While I’m thinking about the subject of photographing close to home I thought I would share a couple of book recommendations.
I’ve talked about photography close to home before – remarkably in 2011, where does the time go. Then I was talking about a recently published eBook by Stuart Sipahgil ‘Close to Home’. Sadly it’s no longer produced by Craft & Vision but you can find it here at least for a little while. Well worth a look.
The other book that I was looking at, and the one that I think of when I think of photography at home, is ‘Home Photography’ by Andrew Sanderson. Andrew is a UK based photographer who found himself tethered to home as he and his wife navigated raising their young family. Picking up on the Home Photography theme again during lockdown in the UK Andrew Stuck at Home Photography. There are lots of ideas in the book (and blog) for how to shoot in and around your home that I will be digging into more deeply in the coming months. I’ll share the results here and also on Instagram. Send me a link to what you’ve been doing while Stuck at Home.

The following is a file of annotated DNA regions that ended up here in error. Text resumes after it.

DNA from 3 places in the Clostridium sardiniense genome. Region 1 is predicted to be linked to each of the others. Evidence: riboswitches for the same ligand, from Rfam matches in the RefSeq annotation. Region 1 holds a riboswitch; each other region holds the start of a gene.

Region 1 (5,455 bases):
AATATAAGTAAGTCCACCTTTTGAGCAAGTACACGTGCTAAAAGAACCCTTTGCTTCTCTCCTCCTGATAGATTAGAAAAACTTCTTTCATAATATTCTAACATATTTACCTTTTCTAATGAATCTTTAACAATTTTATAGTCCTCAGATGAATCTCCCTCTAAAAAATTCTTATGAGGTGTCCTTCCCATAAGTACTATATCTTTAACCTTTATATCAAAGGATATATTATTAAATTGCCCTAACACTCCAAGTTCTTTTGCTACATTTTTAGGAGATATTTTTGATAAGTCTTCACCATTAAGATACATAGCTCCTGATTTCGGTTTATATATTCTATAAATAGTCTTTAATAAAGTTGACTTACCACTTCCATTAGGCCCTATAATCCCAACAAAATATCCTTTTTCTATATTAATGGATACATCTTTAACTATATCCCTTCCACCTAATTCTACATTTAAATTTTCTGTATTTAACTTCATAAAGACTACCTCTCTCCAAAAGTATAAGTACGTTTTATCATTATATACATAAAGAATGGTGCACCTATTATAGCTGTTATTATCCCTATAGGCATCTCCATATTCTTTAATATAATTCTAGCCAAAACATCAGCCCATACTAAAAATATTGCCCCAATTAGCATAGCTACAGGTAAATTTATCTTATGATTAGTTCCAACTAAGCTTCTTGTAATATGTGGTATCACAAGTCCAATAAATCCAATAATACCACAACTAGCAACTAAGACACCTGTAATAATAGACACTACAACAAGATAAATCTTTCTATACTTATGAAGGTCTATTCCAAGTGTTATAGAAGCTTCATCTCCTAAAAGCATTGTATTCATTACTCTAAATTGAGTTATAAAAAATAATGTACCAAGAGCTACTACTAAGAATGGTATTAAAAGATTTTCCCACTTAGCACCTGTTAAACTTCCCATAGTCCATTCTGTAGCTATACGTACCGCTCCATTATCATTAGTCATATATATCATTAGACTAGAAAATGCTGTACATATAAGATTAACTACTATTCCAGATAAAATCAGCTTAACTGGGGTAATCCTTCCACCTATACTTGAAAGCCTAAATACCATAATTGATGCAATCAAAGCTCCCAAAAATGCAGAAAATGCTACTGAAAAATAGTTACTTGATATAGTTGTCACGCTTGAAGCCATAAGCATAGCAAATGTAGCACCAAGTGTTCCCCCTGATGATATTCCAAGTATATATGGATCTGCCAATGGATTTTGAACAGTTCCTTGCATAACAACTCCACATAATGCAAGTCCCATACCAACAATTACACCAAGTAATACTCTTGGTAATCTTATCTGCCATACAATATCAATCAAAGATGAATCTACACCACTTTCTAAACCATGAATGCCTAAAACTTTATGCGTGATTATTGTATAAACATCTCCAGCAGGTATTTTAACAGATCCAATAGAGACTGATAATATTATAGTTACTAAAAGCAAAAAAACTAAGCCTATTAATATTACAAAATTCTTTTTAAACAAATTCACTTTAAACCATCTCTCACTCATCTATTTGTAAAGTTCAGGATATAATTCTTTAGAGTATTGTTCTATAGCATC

I had been looking at some Michael Kenna images over the last weekend and in looking at his moonrise image came across Barbara Bosworth’s image from her new book ‘The Heavens’. I was intrigued enough to dig a little deeper.
Heavens is a photographic celebration of the not just the night sky but the moon, the heavens (stars) and sun. I enjoyed looking at the pictures of the moon and stars. They reminded me of looking at the stars with my dad on the walk home from my grans house as a child. I’m always interested in how photography can show us things that we wouldn’t otherwise see or allow us to experience in a different way. The image above is one example, there are others in the book including photographs of sun spots which I found fascinating. The
I am always keen to seen behind the curtain to get a sense of the creative process and I was not disappointed in this regard either. The appendix includes ephemera that went into supporting the project – books, a planisphere and copies of Barbara’s darkroom notebook pages relevant to her work on images that went into the book.